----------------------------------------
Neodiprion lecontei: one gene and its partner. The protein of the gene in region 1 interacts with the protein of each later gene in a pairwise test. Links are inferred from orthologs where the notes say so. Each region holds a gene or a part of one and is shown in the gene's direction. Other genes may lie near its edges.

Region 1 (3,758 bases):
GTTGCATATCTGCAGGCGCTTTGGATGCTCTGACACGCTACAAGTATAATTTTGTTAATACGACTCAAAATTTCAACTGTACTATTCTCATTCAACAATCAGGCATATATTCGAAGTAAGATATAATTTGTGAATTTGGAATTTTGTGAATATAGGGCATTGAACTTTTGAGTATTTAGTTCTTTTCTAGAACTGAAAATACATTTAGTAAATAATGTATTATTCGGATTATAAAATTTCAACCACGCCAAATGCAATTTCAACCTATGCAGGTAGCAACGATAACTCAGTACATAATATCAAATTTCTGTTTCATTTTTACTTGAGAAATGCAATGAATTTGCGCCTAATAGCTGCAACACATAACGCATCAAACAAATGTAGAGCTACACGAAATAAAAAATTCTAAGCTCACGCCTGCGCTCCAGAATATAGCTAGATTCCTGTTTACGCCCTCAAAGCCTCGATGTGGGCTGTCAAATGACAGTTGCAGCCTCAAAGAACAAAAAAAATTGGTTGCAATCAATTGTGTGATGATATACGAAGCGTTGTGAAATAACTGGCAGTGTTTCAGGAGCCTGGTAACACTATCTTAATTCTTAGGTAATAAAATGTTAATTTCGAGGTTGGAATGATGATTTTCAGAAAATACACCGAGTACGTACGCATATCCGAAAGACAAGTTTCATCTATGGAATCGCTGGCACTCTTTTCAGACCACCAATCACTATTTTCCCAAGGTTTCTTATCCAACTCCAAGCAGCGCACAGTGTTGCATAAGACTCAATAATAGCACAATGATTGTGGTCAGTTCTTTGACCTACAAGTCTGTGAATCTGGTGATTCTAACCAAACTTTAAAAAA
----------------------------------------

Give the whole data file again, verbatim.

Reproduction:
Neodiprion lecontei: one gene and its partner. The protein of the gene in region 1 interacts with the protein of each later gene in a pairwise test. Links are inferred from orthologs where the notes say so. Each region holds a gene or a part of one and is shown in the gene's direction. Other genes may lie near its edges.

Region 1 (3,758 bases):
GTTGCATATCTGCAGGCGCTTTGGATGCTCTGACACGCTACAAGTATAATTTTGTTAATACGACTCAAAATTTCAACTGTACTATTCTCATTCAACAATCAGGCATATATTCGAAGTAAGATATAATTTGTGAATTTGGAATTTTGTGAATATAGGGCATTGAACTTTTGAGTATTTAGTTCTTTTCTAGAACTGAAAATACATTTAGTAAATAATGTATTATTCGGATTATAAAATTTCAACCACGCCAAATGCAATTTCAACCTATGCAGGTAGCAACGATAACTCAGTACATAATATCAAATTTCTGTTTCATTTTTACTTGAGAAATGCAATGAATTTGCGCCTAATAGCTGCAACACATAACGCATCAAACAAATGTAGAGCTACACGAAATAAAAAATTCTAAGCTCACGCCTGCGCTCCAGAATATAGCTAGATTCCTGTTTACGCCCTCAAAGCCTCGATGTGGGCTGTCAAATGACAGTTGCAGCCTCAAAGAACAAAAAAAATTGGTTGCAATCAATTGTGTGATGATATACGAAGCGTTGTGAAATAACTGGCAGTGTTTCAGGAGCCTGGTAACACTATCTTAATTCTTAGGTAATAAAATGTTAATTTCGAGGTTGGAATGATGATTTTCAGAAAATACACCGAGTACGTACGCATATCCGAAAGACAAGTTTCATCTATGGAATCGCTGGCACTCTTTTCAGACCACCAATCACTATTTTCCCAAGGTTTCTTATCCAACTCCAAGCAGCGCACAGTGTTGCATAAGACTCAATAATAGCACAATGATTGTGGTCAGTTCTTTGACCTACAAGTCTGTGAATCTGGTGATTCTAACCAAACTTTAAAAAA